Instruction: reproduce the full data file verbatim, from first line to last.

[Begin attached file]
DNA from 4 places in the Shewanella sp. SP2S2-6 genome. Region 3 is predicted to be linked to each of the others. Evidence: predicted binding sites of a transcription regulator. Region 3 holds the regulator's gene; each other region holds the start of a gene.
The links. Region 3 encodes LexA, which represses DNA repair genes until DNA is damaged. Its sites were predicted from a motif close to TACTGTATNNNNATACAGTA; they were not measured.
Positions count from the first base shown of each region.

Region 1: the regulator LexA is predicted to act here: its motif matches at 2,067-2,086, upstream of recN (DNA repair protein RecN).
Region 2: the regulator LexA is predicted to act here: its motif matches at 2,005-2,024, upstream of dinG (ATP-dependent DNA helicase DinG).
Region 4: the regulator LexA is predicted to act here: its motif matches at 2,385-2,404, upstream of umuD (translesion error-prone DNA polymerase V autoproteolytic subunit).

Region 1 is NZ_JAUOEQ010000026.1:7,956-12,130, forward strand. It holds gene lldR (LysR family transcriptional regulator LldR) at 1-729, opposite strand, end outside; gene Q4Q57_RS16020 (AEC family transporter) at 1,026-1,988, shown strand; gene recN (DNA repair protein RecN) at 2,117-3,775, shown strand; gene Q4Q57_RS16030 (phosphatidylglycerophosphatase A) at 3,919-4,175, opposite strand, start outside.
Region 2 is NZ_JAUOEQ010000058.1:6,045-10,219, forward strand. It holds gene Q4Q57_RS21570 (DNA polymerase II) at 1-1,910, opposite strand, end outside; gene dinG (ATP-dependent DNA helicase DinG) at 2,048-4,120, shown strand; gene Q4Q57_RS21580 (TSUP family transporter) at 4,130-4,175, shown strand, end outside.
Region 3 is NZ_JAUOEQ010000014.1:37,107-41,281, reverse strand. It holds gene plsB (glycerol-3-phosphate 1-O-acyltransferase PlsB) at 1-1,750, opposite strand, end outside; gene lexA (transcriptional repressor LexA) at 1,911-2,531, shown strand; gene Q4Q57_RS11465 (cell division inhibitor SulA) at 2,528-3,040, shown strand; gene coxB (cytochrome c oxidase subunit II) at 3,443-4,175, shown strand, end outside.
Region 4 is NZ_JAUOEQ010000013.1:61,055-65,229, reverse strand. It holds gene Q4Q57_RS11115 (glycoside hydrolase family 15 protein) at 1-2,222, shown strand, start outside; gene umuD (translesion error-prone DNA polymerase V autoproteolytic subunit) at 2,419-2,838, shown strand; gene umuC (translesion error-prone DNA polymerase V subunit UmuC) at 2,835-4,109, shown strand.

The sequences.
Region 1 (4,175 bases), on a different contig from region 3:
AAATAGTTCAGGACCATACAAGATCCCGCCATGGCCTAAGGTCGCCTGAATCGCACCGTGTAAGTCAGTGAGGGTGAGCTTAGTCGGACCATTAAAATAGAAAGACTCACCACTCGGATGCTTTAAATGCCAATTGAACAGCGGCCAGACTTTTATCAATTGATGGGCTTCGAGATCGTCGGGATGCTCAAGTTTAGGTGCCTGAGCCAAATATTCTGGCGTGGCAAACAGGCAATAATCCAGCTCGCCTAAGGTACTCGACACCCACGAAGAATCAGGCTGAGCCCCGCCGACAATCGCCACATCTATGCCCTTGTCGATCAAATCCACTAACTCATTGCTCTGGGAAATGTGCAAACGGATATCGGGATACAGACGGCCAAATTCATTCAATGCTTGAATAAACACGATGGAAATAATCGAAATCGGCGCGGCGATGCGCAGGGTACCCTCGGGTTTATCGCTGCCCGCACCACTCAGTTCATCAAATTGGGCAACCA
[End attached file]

DNA from 4 places in the Shewanella sp. SP2S2-6 genome. Region 3 is predicted to be linked to each of the others. Evidence: predicted binding sites of a transcription regulator. Region 3 holds the regulator's gene; each other region holds the start of a gene.
The links. Region 3 encodes LexA, which represses DNA repair genes until DNA is damaged. Its sites were predicted from a motif close to TACTGTATNNNNATACAGTA; they were not measured.
Positions count from the first base shown of each region.

Region 1: the regulator LexA is predicted to act here: its motif matches at 2,067-2,086, upstream of recN (DNA repair protein RecN).
Region 2: the regulator LexA is predicted to act here: its motif matches at 2,005-2,024, upstream of dinG (ATP-dependent DNA helicase DinG).
Region 4: the regulator LexA is predicted to act here: its motif matches at 2,385-2,404, upstream of umuD (translesion error-prone DNA polymerase V autoproteolytic subunit).

Region 1 is NZ_JAUOEQ010000026.1:7,956-12,130, forward strand. It holds gene lldR (LysR family transcriptional regulator LldR) at 1-729, opposite strand, end outside; gene Q4Q57_RS16020 (AEC family transporter) at 1,026-1,988, shown strand; gene recN (DNA repair protein RecN) at 2,117-3,775, shown strand; gene Q4Q57_RS16030 (phosphatidylglycerophosphatase A) at 3,919-4,175, opposite strand, start outside.
Region 2 is NZ_JAUOEQ010000058.1:6,045-10,219, forward strand. It holds gene Q4Q57_RS21570 (DNA polymerase II) at 1-1,910, opposite strand, end outside; gene dinG (ATP-dependent DNA helicase DinG) at 2,048-4,120, shown strand; gene Q4Q57_RS21580 (TSUP family transporter) at 4,130-4,175, shown strand, end outside.
Region 3 is NZ_JAUOEQ010000014.1:37,107-41,281, reverse strand. It holds gene plsB (glycerol-3-phosphate 1-O-acyltransferase PlsB) at 1-1,750, opposite strand, end outside; gene lexA (transcriptional repressor LexA) at 1,911-2,531, shown strand; gene Q4Q57_RS11465 (cell division inhibitor SulA) at 2,528-3,040, shown strand; gene coxB (cytochrome c oxidase subunit II) at 3,443-4,175, shown strand, end outside.
Region 4 is NZ_JAUOEQ010000013.1:61,055-65,229, reverse strand. It holds gene Q4Q57_RS11115 (glycoside hydrolase family 15 protein) at 1-2,222, shown strand, start outside; gene umuD (translesion error-prone DNA polymerase V autoproteolytic subunit) at 2,419-2,838, shown strand; gene umuC (translesion error-prone DNA polymerase V subunit UmuC) at 2,835-4,109, shown strand.

The sequences.
Region 1 (4,175 bases), on a different contig from region 3:
AAATAGTTCAGGACCATACAAGATCCCGCCATGGCCTAAGGTCGCCTGAATCGCACCGTGTAAGTCAGTGAGGGTGAGCTTAGTCGGACCATTAAAATAGAAAGACTCACCACTCGGATGCTTTAAATGCCAATTGAACAGCGGCCAGACTTTTATCAATTGATGGGCTTCGAGATCGTCGGGATGCTCAAGTTTAGGTGCCTGAGCCAAATATTCTGGCGTGGCAAACAGGCAATAATCCAGCTCGCCTAAGGTACTCGACACCCACGAAGAATCAGGCTGAGCCCCGCCGACAATCGCCACATCTATGCCCTTGTCGATCAAATCCACTAACTCATTGCTCTGGGAAATGTGCAAACGGATATCGGGATACAGACGGCCAAATTCATTCAATGCTTGAATAAACACGATGGAAATAATCGAAATCGGCGCGGCGATGCGCAGGGTACCCTCGGGTTTATCGCTGCCCGCACCACTCAGTTCATCAAATTGGGCAACCA